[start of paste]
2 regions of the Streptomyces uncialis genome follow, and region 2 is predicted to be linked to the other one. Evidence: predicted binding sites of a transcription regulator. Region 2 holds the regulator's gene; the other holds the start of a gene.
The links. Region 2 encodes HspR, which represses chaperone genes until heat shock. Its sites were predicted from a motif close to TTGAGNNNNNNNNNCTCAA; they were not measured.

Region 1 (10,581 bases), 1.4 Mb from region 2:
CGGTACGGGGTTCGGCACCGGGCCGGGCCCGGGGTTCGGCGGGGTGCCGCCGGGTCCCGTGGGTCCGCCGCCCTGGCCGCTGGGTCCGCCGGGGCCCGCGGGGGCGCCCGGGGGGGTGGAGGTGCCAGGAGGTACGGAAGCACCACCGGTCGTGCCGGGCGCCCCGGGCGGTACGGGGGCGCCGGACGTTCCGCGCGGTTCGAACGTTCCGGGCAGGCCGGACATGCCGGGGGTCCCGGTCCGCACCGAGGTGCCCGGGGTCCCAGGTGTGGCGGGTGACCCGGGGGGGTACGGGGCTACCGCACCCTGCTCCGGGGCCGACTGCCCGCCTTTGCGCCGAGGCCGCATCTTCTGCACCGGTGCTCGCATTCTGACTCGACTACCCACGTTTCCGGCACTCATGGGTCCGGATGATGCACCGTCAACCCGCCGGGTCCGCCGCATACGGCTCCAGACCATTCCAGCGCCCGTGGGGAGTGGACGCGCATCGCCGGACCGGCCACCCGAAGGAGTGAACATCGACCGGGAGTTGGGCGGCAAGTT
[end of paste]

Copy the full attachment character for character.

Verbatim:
2 regions of the Streptomyces uncialis genome follow, and region 2 is predicted to be linked to the other one. Evidence: predicted binding sites of a transcription regulator. Region 2 holds the regulator's gene; the other holds the start of a gene.
The links. Region 2 encodes HspR, which represses chaperone genes until heat shock. Its sites were predicted from a motif close to TTGAGNNNNNNNNNCTCAA; they were not measured.

Region 1 (10,581 bases), 1.4 Mb from region 2:
CGGTACGGGGTTCGGCACCGGGCCGGGCCCGGGGTTCGGCGGGGTGCCGCCGGGTCCCGTGGGTCCGCCGCCCTGGCCGCTGGGTCCGCCGGGGCCCGCGGGGGCGCCCGGGGGGGTGGAGGTGCCAGGAGGTACGGAAGCACCACCGGTCGTGCCGGGCGCCCCGGGCGGTACGGGGGCGCCGGACGTTCCGCGCGGTTCGAACGTTCCGGGCAGGCCGGACATGCCGGGGGTCCCGGTCCGCACCGAGGTGCCCGGGGTCCCAGGTGTGGCGGGTGACCCGGGGGGGTACGGGGCTACCGCACCCTGCTCCGGGGCCGACTGCCCGCCTTTGCGCCGAGGCCGCATCTTCTGCACCGGTGCTCGCATTCTGACTCGACTACCCACGTTTCCGGCACTCATGGGTCCGGATGATGCACCGTCAACCCGCCGGGTCCGCCGCATACGGCTCCAGACCATTCCAGCGCCCGTGGGGAGTGGACGCGCATCGCCGGACCGGCCACCCGAAGGAGTGAACATCGACCGGGAGTTGGGCGGCAAGTT